Brooklyn White
June 01, 2018 1:01 pm
Jeff Kravitz/FilmMagic

When Kanye West returned to Twitter earlier this year and began sharing his deep (albeit privileged) spiritual stances, it was, sadly, nothing in comparison to what would soon follow.

In April, the conversation swiftly evolved into proclamations of Kanye’s undying love for President Donald Trump. He also expressed support of Candace Owens, a far-right commentator who has harshly criticized participants in the Black Lives Matter movement. According to Kanye, these tweets were all supposedly written with the intent of promoting “free thought” and starting “WORLD LOVE 1” (Kanye’s idea of a productive opposite to the two world wars that destroyed millions of lives). Then in May, under the same guise of “free thought,” he went on TMZ and said that slavery “sounds like a choice.”

Many were taken aback by the 40-year-old lyricist’s words and actions. It was hard to understand how he could go from criticizing the last Republican commander-in-chief to publicly supporting his reality TV-made predecessor, Trump, and his racist policies. Others believed that all of his recent behavior was directly linked to a string of new albums that West was brewing, including his own.

Kanye West is no stranger to ruffling feathers — he is an artist whose very essence has been intertwined with controversy for over a decade. How could anyone forget his notorious Hennessy-fueled rant about Beyoncé at the 2009 Video Music Awards? Granted, controversy and asinine remarks about politics and social injustice are completely different — yet I’m not entirely shocked that he would stoop to this level of ignorance just to make others aware of his newest body of work, which, on the evening of May 31st, was released.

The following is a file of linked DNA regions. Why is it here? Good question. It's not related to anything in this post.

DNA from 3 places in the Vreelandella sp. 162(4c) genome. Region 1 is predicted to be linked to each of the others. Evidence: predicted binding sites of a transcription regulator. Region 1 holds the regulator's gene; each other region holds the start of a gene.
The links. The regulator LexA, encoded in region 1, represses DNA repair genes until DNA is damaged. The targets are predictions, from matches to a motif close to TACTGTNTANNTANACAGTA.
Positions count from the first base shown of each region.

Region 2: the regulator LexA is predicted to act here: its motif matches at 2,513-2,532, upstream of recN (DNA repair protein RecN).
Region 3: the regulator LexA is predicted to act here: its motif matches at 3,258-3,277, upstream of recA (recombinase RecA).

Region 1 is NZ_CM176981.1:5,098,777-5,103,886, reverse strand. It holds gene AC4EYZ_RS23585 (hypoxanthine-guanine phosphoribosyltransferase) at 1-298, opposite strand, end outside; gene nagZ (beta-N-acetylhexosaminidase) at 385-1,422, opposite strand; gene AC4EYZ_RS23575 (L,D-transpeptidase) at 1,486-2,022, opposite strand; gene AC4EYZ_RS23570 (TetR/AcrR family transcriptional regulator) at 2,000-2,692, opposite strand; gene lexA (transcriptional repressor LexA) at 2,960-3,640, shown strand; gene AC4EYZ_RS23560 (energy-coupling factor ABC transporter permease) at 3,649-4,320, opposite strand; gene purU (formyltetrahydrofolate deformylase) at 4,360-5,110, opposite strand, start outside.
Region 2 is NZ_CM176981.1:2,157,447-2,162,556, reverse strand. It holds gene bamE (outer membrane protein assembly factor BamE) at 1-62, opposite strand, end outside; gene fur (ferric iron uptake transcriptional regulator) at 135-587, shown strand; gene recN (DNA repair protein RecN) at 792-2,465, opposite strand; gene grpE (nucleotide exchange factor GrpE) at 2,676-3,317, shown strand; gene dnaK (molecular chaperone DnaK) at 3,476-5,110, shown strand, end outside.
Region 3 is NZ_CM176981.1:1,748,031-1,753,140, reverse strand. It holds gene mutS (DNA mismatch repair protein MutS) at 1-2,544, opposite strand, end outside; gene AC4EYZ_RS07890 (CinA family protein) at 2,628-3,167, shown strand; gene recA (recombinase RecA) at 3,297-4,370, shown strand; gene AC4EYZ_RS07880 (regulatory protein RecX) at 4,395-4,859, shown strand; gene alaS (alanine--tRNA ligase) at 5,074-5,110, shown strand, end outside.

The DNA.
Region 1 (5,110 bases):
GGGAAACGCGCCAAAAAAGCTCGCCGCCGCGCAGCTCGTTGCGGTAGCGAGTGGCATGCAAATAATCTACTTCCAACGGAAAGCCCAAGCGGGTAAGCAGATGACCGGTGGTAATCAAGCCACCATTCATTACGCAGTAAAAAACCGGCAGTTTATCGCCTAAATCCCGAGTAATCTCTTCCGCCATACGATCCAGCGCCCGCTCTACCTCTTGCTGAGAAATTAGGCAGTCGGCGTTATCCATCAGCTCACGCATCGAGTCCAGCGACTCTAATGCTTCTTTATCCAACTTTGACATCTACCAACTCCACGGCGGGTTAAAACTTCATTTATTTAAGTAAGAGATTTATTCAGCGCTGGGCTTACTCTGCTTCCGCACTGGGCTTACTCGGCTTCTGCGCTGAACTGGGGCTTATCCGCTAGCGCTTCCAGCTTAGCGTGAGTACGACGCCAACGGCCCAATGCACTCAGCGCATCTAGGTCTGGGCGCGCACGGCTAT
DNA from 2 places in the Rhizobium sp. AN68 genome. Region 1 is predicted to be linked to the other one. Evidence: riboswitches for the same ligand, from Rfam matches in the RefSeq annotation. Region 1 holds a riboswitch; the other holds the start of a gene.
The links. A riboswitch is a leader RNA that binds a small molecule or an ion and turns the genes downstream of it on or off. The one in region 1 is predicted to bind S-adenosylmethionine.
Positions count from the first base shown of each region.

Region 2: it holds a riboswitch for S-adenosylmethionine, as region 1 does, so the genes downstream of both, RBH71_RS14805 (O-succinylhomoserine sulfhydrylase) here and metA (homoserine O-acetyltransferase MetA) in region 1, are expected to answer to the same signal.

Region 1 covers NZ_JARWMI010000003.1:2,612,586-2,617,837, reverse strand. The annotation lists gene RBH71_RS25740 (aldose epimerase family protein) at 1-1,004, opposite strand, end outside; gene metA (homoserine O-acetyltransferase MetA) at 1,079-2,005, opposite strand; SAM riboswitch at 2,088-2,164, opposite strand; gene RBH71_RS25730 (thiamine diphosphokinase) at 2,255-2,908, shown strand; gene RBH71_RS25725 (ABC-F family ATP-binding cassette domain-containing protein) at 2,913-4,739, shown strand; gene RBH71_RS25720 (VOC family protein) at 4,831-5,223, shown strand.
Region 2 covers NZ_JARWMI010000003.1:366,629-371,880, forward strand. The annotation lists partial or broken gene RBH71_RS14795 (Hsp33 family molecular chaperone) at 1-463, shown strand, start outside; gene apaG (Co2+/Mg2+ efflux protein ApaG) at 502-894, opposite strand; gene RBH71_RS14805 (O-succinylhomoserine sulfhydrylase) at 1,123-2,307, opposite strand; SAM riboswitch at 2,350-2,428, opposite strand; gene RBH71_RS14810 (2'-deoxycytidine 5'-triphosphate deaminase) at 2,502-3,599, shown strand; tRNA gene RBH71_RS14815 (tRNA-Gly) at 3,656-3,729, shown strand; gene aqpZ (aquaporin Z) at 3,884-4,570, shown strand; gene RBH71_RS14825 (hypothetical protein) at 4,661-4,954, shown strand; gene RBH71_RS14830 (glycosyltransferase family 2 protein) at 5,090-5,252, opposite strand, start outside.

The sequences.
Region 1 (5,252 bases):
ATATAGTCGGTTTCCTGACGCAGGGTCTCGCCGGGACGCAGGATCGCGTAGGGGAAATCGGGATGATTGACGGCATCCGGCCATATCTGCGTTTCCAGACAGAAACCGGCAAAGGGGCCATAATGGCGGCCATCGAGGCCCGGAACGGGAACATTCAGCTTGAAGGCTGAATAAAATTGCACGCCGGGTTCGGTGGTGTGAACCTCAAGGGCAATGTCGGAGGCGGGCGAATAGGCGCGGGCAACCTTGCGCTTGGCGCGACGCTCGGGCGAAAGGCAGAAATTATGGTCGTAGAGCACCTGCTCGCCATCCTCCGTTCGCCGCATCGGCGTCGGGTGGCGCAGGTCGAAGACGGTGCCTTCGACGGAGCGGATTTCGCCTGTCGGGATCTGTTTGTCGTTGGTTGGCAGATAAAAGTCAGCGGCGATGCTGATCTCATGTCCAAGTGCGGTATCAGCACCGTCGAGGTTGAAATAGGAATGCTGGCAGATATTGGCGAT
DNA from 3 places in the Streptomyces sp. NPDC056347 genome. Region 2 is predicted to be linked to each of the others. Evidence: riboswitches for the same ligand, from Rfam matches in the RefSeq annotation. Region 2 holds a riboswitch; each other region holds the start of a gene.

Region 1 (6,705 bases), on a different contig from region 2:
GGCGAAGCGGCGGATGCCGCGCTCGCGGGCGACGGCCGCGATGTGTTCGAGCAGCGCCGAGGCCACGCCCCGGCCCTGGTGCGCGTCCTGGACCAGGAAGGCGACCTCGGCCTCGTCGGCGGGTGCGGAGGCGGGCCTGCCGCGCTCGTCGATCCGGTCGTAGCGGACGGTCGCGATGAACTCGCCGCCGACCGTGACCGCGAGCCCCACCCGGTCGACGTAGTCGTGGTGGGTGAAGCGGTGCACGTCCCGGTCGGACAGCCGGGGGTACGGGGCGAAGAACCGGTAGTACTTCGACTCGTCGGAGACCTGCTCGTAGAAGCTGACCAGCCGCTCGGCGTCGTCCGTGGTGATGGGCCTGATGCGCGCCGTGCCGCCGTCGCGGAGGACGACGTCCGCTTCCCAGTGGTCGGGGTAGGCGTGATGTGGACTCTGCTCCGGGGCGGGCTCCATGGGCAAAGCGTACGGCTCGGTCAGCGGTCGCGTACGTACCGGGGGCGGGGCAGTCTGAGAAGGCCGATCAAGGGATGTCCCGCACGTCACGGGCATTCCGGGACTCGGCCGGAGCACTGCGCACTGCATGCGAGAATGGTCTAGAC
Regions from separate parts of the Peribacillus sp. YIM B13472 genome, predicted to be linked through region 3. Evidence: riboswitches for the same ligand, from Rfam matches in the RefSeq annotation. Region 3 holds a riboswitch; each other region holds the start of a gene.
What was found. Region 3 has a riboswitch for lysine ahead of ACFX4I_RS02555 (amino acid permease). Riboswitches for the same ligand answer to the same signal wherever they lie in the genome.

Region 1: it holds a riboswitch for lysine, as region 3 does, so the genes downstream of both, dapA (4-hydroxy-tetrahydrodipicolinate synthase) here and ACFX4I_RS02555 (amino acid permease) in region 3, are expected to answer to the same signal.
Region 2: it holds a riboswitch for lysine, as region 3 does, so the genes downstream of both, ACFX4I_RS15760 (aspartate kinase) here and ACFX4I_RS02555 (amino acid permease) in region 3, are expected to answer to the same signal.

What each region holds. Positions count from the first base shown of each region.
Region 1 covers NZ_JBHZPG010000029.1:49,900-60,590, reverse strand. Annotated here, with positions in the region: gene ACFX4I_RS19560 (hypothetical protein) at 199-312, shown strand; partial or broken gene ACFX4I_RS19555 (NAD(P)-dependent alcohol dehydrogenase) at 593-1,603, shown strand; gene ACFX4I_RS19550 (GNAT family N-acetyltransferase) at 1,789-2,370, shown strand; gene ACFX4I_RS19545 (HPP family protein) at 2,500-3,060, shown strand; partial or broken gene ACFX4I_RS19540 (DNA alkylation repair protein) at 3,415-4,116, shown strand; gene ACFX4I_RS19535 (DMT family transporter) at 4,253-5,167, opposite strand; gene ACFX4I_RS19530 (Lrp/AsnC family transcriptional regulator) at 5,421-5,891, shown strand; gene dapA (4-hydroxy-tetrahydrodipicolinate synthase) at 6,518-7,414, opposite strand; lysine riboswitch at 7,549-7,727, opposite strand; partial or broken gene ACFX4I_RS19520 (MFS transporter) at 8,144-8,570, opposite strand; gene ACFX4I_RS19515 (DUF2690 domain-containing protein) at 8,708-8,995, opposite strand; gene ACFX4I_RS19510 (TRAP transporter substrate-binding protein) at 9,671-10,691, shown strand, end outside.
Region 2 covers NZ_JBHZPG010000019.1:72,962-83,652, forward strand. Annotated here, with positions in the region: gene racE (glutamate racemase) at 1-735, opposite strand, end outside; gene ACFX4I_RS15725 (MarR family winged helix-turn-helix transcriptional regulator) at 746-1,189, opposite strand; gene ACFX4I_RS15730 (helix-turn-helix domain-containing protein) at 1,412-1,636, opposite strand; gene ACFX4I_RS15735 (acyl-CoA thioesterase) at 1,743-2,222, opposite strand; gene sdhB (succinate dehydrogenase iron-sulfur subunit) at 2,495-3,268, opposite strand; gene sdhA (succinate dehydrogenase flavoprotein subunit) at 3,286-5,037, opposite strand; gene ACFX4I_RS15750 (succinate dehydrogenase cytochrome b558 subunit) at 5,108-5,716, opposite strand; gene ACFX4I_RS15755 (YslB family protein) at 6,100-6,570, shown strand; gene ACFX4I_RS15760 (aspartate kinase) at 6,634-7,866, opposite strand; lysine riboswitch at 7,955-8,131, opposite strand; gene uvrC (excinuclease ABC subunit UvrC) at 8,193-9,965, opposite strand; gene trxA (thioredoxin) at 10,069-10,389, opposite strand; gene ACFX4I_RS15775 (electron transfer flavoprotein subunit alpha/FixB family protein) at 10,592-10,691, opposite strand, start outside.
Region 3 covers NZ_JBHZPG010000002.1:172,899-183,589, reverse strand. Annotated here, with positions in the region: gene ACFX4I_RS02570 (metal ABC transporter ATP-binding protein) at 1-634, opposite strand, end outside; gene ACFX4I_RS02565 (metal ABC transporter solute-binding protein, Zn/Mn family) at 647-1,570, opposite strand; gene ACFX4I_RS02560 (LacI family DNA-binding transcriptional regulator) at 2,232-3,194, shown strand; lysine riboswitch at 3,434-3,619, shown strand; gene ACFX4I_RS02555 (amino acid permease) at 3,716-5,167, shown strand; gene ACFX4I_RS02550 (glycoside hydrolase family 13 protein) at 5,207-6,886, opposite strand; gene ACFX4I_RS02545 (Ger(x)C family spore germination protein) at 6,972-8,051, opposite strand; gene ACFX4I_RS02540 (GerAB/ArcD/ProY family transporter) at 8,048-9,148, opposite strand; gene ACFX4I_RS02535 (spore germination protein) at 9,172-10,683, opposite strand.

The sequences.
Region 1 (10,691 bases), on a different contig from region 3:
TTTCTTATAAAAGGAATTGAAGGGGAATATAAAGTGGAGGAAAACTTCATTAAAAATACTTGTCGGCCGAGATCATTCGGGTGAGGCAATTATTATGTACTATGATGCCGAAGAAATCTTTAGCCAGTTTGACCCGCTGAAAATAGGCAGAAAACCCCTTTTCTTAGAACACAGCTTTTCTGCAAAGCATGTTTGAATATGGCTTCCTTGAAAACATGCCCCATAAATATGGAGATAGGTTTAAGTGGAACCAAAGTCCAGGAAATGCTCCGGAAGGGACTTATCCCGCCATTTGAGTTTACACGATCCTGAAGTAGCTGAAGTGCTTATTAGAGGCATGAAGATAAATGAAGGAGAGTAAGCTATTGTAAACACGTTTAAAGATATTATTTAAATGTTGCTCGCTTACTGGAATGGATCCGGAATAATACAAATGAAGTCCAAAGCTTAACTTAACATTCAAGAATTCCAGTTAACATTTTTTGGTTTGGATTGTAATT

The rapper’s first album in two years, titled Ye, is here.

While I haven’t listened to a second of it yet, I can say this project forces people to think about their code of ethics — specifically how it intersects with the art they consume.

There are people out there who believe it’s totally possible to separate the art from the artist. These individuals claim they have no problem disagreeing with a cultural figure’s stances and will openly enjoy the person’s artistic creations. I can’t help but wonder if still engaging with the music creates enough space to have a painful internal dialogue with yourself about the artist’s harmful behavior.

Honestly, I’m the most concerned about young people who separate the art from the artist — say, his fans that are 21 and under. I’ve given up on older people because some are so connected to Kanye’s role as a pillar of hip hop that arguing with them seems futile. But the young ones — the ones who are barely able to drink, whose opinions are still being molded by culture and critical acclaim — are the people I feel sorry for. By refusing to research Kanye’s ideology or engage in face-to-face dialogue about the flaws in Kanye West’s opinions about slavery and racism (outside of saying they “miss the old Kanye), these fans perpetuate complacency. They make it the norm to not truly think critically.

I personally can’t create a mental chasm that allows me to separate the art from the artist. No matter how hot the beat is.

Grace and forgiveness are real, but they are not things to be abused. Kanye has abused compassion from the listeners who loved him — possibly because he knows that he’ll never be 100% canceled; that’s just not how the game seems to work.

But character matters to me, and I’m not fully comfortable riding for someone who believes that one of the darkest parts of Black history was a choice.

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